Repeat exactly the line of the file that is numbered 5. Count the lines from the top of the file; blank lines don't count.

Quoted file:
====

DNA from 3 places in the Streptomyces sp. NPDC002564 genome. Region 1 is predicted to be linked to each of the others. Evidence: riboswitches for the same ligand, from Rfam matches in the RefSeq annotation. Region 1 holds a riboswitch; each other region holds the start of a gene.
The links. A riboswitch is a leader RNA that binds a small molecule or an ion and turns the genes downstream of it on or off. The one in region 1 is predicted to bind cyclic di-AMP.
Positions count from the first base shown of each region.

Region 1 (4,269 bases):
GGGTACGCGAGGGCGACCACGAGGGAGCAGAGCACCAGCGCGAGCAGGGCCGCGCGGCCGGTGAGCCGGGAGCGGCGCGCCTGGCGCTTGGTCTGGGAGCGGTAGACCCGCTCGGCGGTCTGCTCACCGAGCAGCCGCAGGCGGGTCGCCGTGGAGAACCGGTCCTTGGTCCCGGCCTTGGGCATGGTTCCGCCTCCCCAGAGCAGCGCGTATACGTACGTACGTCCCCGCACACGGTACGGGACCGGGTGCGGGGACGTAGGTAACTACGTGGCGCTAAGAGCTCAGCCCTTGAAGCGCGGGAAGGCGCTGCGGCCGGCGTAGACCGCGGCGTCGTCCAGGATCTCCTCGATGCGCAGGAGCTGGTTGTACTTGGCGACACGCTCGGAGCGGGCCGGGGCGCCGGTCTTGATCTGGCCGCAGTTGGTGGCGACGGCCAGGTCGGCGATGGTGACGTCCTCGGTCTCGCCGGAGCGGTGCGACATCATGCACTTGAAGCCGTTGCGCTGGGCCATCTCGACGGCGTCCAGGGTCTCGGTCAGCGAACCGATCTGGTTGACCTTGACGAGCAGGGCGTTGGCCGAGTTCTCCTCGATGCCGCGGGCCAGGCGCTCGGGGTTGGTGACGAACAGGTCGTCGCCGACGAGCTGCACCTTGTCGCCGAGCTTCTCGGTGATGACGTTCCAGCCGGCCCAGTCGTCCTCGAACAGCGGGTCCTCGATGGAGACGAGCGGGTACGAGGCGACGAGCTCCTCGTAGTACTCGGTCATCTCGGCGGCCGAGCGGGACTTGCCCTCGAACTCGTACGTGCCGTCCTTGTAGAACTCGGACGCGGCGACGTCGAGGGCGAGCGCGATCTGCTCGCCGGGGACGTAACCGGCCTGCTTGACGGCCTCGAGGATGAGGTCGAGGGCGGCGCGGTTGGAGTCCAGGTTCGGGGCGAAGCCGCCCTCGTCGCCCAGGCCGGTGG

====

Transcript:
GGGTACGCGAGGGCGACCACGAGGGAGCAGAGCACCAGCGCGAGCAGGGCCGCGCGGCCGGTGAGCCGGGAGCGGCGCGCCTGGCGCTTGGTCTGGGAGCGGTAGACCCGCTCGGCGGTCTGCTCACCGAGCAGCCGCAGGCGGGTCGCCGTGGAGAACCGGTCCTTGGTCCCGGCCTTGGGCATGGTTCCGCCTCCCCAGAGCAGCGCGTATACGTACGTACGTCCCCGCACACGGTACGGGACCGGGTGCGGGGACGTAGGTAACTACGTGGCGCTAAGAGCTCAGCCCTTGAAGCGCGGGAAGGCGCTGCGGCCGGCGTAGACCGCGGCGTCGTCCAGGATCTCCTCGATGCGCAGGAGCTGGTTGTACTTGGCGACACGCTCGGAGCGGGCCGGGGCGCCGGTCTTGATCTGGCCGCAGTTGGTGGCGACGGCCAGGTCGGCGATGGTGACGTCCTCGGTCTCGCCGGAGCGGTGCGACATCATGCACTTGAAGCCGTTGCGCTGGGCCATCTCGACGGCGTCCAGGGTCTCGGTCAGCGAACCGATCTGGTTGACCTTGACGAGCAGGGCGTTGGCCGAGTTCTCCTCGATGCCGCGGGCCAGGCGCTCGGGGTTGGTGACGAACAGGTCGTCGCCGACGAGCTGCACCTTGTCGCCGAGCTTCTCGGTGATGACGTTCCAGCCGGCCCAGTCGTCCTCGAACAGCGGGTCCTCGATGGAGACGAGCGGGTACGAGGCGACGAGCTCCTCGTAGTACTCGGTCATCTCGGCGGCCGAGCGGGACTTGCCCTCGAACTCGTACGTGCCGTCCTTGTAGAACTCGGACGCGGCGACGTCGAGGGCGAGCGCGATCTGCTCGCCGGGGACGTAACCGGCCTGCTTGACGGCCTCGAGGATGAGGTCGAGGGCGGCGCGGTTGGAGTCCAGGTTCGGGGCGAAGCCGCCCTCGTCGCCCAGGCCGGTGG